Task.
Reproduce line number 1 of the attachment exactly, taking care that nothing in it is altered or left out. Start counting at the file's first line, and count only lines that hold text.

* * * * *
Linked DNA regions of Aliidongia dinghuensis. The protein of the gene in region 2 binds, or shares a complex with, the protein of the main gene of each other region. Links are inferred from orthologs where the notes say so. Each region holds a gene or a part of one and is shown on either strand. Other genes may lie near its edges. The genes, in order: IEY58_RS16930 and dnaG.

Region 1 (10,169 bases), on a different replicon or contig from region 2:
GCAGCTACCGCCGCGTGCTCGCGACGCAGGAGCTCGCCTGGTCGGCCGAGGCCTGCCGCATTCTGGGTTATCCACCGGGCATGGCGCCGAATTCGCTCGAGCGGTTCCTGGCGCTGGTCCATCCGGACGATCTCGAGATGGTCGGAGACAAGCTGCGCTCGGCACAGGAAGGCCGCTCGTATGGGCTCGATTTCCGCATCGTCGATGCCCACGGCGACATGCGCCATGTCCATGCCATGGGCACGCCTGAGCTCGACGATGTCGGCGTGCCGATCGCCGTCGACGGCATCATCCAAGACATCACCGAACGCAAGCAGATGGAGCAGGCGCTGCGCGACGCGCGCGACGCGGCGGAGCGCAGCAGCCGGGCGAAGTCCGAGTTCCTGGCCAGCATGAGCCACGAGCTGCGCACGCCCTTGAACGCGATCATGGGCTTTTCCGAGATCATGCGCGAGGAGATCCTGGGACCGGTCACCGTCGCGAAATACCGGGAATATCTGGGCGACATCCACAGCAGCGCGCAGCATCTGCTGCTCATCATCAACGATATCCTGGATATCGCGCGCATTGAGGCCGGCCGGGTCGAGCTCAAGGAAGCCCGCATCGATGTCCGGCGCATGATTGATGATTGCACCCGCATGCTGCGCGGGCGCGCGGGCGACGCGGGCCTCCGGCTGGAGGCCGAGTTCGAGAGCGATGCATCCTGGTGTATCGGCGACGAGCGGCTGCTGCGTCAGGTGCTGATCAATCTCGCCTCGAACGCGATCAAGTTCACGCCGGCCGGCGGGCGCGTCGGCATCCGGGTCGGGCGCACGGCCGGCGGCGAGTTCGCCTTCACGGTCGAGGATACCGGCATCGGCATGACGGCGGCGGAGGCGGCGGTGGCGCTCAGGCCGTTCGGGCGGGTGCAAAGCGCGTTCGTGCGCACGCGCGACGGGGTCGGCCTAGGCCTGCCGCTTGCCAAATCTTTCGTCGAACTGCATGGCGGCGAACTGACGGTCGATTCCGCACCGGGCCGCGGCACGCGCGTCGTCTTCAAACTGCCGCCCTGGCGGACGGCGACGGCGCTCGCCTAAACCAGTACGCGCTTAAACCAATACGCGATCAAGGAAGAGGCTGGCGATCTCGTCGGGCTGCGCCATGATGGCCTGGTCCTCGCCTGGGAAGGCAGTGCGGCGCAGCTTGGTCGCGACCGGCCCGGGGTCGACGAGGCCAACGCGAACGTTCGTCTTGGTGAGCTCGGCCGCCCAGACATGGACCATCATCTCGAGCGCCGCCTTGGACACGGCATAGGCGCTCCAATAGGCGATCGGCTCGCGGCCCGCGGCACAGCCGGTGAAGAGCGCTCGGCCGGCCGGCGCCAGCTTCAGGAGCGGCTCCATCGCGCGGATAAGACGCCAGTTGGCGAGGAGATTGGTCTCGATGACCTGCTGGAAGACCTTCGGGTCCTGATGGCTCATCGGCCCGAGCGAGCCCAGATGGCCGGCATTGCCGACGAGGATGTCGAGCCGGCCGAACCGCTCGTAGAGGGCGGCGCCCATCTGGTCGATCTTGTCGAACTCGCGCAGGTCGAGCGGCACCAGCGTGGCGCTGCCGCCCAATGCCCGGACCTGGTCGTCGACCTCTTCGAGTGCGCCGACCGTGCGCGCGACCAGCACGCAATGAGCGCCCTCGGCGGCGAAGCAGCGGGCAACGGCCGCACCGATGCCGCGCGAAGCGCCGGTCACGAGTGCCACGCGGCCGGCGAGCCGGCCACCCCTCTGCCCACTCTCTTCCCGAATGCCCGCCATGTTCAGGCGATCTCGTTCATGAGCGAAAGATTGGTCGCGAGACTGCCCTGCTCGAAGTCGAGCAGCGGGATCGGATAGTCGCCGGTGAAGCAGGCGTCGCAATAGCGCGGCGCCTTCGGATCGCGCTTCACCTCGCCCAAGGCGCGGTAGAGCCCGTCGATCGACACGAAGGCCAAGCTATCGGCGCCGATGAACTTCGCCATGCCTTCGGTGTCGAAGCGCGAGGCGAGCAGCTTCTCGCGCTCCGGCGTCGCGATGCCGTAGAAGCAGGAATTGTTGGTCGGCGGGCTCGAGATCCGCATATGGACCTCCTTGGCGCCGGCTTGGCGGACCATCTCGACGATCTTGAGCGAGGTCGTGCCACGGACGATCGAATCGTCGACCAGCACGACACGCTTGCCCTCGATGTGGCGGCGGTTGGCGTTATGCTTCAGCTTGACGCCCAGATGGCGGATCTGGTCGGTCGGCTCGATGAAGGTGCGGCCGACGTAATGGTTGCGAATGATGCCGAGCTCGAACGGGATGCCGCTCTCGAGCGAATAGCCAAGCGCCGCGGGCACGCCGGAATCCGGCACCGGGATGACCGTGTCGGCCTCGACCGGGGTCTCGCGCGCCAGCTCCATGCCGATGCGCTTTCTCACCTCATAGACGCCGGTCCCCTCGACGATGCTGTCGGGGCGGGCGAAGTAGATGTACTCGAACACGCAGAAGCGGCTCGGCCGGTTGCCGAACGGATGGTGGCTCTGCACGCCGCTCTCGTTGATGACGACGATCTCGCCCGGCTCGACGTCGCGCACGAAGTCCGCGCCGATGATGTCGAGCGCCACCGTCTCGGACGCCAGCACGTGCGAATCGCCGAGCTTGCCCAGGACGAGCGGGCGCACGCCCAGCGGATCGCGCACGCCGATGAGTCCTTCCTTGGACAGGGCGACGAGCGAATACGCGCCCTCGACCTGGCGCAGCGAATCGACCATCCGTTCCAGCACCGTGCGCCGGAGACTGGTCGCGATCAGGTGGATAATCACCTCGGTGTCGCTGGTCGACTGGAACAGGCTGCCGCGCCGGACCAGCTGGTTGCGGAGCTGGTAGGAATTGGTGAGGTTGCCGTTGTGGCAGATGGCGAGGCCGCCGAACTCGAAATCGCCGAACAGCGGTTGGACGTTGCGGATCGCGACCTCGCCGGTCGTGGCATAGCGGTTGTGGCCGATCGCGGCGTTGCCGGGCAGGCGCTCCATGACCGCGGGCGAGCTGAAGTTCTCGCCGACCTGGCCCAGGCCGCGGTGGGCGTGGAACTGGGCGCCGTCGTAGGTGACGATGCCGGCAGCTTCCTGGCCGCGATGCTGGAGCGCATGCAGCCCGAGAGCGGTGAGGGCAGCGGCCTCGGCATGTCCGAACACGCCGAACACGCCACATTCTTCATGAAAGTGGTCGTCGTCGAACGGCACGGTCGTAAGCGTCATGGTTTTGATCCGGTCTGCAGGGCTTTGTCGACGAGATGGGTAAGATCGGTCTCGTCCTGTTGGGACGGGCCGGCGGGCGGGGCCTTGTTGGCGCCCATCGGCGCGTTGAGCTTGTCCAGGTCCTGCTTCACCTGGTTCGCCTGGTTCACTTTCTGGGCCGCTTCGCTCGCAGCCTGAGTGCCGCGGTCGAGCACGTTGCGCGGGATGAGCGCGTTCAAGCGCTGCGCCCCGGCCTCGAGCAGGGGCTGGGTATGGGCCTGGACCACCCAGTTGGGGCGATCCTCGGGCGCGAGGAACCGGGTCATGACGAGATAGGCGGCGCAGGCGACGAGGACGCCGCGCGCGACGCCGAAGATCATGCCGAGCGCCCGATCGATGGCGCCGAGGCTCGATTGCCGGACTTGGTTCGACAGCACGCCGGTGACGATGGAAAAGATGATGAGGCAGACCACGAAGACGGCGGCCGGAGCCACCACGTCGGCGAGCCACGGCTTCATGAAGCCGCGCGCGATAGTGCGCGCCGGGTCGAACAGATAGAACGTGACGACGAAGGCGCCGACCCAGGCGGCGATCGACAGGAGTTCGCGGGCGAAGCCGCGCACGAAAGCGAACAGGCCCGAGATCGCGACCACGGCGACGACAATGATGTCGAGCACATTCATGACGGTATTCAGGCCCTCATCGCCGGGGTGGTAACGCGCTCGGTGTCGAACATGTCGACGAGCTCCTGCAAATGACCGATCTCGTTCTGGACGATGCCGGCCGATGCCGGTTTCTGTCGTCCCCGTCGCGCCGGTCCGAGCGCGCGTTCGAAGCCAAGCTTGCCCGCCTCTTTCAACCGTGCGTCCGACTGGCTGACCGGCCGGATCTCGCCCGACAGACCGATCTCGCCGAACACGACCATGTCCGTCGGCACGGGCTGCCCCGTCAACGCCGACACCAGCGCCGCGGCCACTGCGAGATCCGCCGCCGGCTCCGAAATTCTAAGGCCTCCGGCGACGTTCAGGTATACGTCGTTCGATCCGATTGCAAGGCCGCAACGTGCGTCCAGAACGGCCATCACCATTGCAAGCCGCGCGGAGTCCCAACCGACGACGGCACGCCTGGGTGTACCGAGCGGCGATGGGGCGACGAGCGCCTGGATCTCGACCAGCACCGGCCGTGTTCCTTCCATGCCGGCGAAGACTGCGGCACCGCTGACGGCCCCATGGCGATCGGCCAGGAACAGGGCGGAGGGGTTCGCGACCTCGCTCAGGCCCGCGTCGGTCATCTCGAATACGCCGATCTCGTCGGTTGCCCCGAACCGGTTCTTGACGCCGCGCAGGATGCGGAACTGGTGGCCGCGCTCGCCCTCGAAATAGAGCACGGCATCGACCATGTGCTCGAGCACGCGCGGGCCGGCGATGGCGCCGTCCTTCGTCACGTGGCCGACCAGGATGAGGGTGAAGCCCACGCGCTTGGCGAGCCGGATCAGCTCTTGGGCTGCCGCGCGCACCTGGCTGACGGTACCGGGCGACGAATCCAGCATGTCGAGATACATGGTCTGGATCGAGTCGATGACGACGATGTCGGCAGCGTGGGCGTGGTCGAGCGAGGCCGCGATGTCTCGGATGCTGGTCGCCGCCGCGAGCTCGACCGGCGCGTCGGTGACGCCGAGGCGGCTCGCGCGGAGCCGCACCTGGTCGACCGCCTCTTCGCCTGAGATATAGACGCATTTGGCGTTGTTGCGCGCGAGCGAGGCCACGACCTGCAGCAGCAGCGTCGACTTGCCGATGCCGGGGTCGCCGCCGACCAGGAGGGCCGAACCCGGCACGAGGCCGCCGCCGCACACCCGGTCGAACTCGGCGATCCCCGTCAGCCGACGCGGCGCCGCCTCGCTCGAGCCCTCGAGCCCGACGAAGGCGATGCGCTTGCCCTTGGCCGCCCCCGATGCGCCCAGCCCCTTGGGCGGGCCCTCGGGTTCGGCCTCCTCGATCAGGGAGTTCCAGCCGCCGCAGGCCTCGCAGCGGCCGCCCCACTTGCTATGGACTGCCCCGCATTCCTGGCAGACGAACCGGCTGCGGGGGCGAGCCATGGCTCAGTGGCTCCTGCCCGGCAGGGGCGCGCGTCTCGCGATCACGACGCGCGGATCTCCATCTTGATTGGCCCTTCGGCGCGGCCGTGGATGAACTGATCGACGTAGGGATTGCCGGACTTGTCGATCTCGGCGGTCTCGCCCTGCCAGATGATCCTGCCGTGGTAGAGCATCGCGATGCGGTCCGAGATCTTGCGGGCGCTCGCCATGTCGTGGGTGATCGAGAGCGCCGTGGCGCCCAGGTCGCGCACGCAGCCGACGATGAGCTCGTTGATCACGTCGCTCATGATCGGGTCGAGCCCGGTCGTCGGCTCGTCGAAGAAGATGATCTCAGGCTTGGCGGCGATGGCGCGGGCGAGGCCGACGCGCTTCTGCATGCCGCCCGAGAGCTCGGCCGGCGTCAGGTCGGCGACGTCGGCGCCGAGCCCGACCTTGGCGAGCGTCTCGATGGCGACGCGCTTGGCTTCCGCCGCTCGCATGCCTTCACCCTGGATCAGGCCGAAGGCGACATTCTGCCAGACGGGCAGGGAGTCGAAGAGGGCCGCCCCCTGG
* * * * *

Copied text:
Linked DNA regions of Aliidongia dinghuensis. The protein of the gene in region 2 binds, or shares a complex with, the protein of the main gene of each other region. Links are inferred from orthologs where the notes say so. Each region holds a gene or a part of one and is shown on either strand. Other genes may lie near its edges. The genes, in order: IEY58_RS16930 and dnaG.